Thao is a current member of the city council, having won a special election to represent Ward 1 (succeeding Carter) in 2013 and re-election in 2015. A native of Laos, he and his family were part of the Hmong migration and he is the first Hmong-American to serve on the council.
“I’m not going to squander this opportunity that America has given me,” Thao said. “We’re all in this together. There’s no other country that we can run to so we might as well stay here and work together … and be the kind of leader our kids are looking for.”
Unlike the other four candidates, Dickenson is not seeking the DFL endorsement but will instead ask for the endorsement of the Green Party, something she won for her mayoral campaign in 2005. She is a career and management coach and author.
“There’s a top-down approach to leadership and there’s a bottom-up approach to leadership,” she said. “I think to be a successful leader you really need to meld the two together.”
Economic issues at the forefront
As fitting for a business-oriented audience, the other questions posed by Hennes were economic in nature. All five candidates, for example, supported the approach the city council is taking to replace some of the revenue that was lost when the state Supreme Court overturned a system of right of way assessments for some city services such as street sweeping and lighting.
And all supported some form of voluntary payments in lieu of taxes from nonprofits that do not pay property taxes and will pay significantly less in a pending street maintenance fee. While all property owners will pay lower fees, the nonprofits will not help make up the difference via increased property taxes.
“Everyone benefits from living in St. Paul and we need to make sure that everyone is contributing,” Dickenson said. And while Goldstein said a mayor should use his or her “bully pulpit” to call out nonprofits that do not make voluntary payments, Carter said the city can’t make any nonprofit pay and some of the non-taxed property is owned by the state or school district who would have to pass it on to taxpayers.
“And the truth is those small churches and those small nonprofits are not gonna [pay] and I don’t know that my goal as mayor is to go after them and try to hold their feet to the fire to make them,” Carter said.
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There were slight differences on the candidates’ hopes for two major economic development sites — the Snelling-Midway site that will be anchored by a new soccer stadium and the former Ford manufacturing site. Goldstein, who has been a vocal opponent of the stadium, said while both were termed once-in-a-lifetime opportunities by other candidates, Midway gets a stadium that might not fuel economic development and Ford is targeted for higher end residential, commercial and retail.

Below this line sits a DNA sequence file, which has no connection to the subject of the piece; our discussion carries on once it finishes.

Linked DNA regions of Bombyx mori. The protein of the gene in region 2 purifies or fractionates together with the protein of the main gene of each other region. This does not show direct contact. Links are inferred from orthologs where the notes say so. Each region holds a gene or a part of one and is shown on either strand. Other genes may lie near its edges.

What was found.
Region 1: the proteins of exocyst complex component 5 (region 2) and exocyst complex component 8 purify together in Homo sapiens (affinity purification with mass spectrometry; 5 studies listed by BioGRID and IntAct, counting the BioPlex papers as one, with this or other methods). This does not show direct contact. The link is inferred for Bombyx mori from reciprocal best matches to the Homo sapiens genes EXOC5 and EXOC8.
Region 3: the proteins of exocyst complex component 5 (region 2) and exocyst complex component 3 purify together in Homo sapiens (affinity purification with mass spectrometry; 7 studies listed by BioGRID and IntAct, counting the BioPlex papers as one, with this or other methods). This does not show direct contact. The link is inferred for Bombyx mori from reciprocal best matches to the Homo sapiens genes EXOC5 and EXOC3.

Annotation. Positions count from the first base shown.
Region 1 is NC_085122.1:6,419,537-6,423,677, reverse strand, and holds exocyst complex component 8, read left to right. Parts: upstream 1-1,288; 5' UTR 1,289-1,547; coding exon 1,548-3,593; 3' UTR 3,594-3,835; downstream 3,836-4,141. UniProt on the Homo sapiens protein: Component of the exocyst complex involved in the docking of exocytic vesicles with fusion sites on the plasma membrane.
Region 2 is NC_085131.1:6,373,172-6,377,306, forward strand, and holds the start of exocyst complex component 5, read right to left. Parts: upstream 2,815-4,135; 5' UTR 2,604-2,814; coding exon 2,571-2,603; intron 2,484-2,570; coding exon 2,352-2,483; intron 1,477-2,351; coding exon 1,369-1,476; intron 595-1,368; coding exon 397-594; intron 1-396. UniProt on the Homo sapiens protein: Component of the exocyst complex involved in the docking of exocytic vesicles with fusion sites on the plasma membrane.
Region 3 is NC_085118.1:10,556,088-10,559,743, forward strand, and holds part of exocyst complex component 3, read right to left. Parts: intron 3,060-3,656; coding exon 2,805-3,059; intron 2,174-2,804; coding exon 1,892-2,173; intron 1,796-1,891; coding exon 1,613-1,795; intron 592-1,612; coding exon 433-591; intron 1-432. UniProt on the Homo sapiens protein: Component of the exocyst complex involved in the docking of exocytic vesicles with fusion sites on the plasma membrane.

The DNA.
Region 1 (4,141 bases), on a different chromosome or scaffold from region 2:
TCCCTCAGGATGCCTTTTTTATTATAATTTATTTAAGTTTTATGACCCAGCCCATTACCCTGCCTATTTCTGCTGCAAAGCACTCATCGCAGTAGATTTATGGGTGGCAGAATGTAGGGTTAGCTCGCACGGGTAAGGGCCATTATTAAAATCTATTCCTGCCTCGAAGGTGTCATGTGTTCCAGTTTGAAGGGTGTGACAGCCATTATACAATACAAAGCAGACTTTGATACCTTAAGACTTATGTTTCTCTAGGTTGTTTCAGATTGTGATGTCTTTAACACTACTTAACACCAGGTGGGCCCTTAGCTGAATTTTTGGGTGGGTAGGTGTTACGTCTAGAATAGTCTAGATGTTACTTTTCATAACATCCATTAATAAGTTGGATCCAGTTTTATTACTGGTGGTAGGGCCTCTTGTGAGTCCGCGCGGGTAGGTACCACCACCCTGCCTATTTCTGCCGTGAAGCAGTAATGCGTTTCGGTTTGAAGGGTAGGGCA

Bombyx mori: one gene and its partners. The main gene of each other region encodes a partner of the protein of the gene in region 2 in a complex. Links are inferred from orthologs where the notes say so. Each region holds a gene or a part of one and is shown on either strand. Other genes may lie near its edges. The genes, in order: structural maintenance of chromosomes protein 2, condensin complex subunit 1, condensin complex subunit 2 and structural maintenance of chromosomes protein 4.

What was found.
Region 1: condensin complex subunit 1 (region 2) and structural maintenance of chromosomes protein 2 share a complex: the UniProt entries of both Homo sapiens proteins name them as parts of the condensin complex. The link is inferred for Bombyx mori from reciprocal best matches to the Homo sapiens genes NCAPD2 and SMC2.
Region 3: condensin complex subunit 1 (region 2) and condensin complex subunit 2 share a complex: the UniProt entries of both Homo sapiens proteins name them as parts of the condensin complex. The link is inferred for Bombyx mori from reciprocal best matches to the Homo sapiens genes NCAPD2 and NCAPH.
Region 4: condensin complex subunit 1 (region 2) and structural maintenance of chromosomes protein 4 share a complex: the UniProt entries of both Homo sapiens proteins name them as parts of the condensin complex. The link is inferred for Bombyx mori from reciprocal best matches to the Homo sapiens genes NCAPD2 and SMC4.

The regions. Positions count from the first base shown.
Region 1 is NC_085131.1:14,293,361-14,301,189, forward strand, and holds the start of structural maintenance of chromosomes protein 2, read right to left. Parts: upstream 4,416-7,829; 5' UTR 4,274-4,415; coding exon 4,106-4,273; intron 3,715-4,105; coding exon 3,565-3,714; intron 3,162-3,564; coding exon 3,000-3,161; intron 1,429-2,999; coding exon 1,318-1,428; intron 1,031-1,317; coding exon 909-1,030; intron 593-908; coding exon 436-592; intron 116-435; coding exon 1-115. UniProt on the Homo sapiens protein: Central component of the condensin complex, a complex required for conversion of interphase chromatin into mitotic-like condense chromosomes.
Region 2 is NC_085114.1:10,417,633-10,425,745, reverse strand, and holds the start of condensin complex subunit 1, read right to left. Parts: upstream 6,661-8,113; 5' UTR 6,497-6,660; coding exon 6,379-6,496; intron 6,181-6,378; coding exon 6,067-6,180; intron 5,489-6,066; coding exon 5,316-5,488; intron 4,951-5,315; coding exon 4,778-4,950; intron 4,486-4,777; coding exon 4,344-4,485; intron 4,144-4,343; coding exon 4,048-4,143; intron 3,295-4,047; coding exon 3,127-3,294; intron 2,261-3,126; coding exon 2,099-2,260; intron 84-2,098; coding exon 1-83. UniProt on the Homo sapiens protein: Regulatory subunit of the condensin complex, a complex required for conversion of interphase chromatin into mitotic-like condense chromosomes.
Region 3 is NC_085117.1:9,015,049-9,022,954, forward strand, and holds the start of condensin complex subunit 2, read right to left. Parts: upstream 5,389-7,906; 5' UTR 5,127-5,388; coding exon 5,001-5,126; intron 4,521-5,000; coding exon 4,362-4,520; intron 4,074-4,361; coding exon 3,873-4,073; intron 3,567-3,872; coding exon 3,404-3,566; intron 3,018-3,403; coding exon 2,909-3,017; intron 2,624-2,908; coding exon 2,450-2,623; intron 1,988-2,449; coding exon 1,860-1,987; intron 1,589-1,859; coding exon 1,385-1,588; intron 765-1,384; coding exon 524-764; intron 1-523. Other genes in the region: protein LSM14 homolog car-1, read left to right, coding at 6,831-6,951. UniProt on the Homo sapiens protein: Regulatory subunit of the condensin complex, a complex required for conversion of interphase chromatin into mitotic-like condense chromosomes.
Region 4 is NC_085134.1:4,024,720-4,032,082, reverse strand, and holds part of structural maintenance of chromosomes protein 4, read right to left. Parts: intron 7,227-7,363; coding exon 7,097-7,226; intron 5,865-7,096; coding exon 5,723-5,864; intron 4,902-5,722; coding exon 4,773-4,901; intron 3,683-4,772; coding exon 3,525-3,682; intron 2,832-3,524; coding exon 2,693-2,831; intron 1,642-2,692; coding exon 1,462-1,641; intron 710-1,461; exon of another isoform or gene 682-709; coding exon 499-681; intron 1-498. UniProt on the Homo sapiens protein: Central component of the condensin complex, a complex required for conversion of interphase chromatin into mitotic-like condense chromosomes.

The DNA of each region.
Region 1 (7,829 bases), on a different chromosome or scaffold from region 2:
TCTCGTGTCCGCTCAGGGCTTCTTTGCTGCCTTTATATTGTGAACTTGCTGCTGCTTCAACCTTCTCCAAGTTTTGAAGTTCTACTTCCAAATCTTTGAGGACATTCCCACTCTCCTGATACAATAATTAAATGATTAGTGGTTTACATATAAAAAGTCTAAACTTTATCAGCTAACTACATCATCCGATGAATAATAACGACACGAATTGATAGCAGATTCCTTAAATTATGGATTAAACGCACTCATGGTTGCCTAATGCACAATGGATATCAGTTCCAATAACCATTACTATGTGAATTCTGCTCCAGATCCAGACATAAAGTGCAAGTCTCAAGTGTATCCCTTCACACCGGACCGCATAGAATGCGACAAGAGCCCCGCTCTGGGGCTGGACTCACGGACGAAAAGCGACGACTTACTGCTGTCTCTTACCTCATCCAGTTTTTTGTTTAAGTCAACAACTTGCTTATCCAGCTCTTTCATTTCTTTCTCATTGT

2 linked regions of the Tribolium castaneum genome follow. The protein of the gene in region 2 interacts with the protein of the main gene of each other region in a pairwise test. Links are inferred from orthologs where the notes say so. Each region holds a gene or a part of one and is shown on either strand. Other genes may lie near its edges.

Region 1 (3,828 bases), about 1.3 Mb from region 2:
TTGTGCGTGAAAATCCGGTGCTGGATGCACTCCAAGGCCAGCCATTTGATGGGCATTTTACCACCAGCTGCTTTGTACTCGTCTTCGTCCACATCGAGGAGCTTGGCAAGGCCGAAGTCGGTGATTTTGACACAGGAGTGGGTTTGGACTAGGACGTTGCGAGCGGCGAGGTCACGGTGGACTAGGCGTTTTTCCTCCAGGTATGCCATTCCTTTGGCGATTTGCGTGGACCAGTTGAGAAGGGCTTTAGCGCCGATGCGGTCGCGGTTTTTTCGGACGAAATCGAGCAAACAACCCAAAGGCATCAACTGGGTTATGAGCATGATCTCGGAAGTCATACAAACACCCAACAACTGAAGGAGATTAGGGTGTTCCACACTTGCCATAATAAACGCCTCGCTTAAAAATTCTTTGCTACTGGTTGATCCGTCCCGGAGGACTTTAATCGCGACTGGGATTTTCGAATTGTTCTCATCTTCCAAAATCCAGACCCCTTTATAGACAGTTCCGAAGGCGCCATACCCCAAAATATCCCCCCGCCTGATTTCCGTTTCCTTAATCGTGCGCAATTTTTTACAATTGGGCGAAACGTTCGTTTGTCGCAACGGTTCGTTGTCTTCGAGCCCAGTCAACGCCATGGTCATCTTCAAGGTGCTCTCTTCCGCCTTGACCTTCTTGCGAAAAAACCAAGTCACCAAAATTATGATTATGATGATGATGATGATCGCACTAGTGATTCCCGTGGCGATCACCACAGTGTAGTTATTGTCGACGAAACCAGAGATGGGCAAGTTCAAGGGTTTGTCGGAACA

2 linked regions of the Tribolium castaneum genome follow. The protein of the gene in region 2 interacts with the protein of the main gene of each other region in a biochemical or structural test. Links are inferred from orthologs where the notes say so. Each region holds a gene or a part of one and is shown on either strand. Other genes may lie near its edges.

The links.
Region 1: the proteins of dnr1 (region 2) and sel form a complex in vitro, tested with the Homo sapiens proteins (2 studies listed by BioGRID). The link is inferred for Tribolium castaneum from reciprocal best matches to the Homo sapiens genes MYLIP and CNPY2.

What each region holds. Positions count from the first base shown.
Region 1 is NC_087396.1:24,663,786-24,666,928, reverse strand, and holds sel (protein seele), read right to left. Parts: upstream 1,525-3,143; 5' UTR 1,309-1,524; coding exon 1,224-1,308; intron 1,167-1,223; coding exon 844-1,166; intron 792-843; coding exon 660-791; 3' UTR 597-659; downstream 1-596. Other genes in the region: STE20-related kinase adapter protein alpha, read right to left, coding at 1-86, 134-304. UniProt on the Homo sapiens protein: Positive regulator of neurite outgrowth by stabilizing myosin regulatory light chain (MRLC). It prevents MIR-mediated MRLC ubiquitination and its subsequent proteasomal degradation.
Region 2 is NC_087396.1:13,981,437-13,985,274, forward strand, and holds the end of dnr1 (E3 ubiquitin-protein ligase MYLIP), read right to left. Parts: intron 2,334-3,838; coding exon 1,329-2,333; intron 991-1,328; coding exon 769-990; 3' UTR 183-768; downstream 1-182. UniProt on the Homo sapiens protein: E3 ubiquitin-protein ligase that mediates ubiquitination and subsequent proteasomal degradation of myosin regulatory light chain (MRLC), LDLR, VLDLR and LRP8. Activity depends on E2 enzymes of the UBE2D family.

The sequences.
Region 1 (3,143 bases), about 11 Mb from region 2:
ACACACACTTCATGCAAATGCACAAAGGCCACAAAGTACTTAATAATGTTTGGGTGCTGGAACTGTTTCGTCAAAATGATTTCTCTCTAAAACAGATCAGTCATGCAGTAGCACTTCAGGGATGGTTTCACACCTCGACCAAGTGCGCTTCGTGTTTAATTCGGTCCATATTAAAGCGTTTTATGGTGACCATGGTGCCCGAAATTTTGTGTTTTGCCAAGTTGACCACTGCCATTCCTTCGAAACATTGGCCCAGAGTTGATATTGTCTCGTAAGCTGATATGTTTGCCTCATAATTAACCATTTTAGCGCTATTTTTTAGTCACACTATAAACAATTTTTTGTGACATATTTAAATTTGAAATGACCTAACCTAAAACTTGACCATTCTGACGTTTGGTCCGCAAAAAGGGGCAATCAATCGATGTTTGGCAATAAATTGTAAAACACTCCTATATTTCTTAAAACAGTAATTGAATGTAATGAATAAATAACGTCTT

The others were more enthusiastic about both developments, though with somewhat different wish lists. Dickenson said she would need to see affordable housing and green space at both. Thao, who wore a Minnesota United FC scarf during the forum, wants the Midway site in his ward to be an international village and called it a game-changer for the city.
Carter, whose family had their homes and lives disrupted when I-94 was build through the historic African-American community of Rondo, said he wants the Midway redevelopment to not only benefit the city but the neighboring communities like Rondo.
Harris was the Ward 3 council member when Ford announced its St. Paul plant would close and was instrumental in creating a task force that has been studying the site for 10 years. He called it a once in a lifetime opportunity for the city but was open to calls from some neighbors that the number of residential units in the plan might overwhelm the adjoining neighborhoods.
“Right now the density is on the challenging side,” Harris said. Thao said the voices of neighborhoods should have priority. But Carter said the city should try to maximize the economic and revenue potential of the site and not look for ways to artificially cap development and the number of residential units. Instead, he said, the city should look for ways to manage traffic via transit and creating walkable and bikeable connections.
Perhaps to lighten up what was otherwise a policy driven forum, Hennes asked each to name their favorite Minnesota musician or musical group.
Dickenson: Herself, as a way to plug the Nautilus Theater where a musical she wrote the lyrics for was performed.
Harris: “I’m a lifelong Suburbs fan.”
Goldstein: Martin Devaney
Thao: Soul Asylum, especially their song “Runaway Train.”
Carter: Jazz trumpeter Melvin Carter, Sr., his grandfather.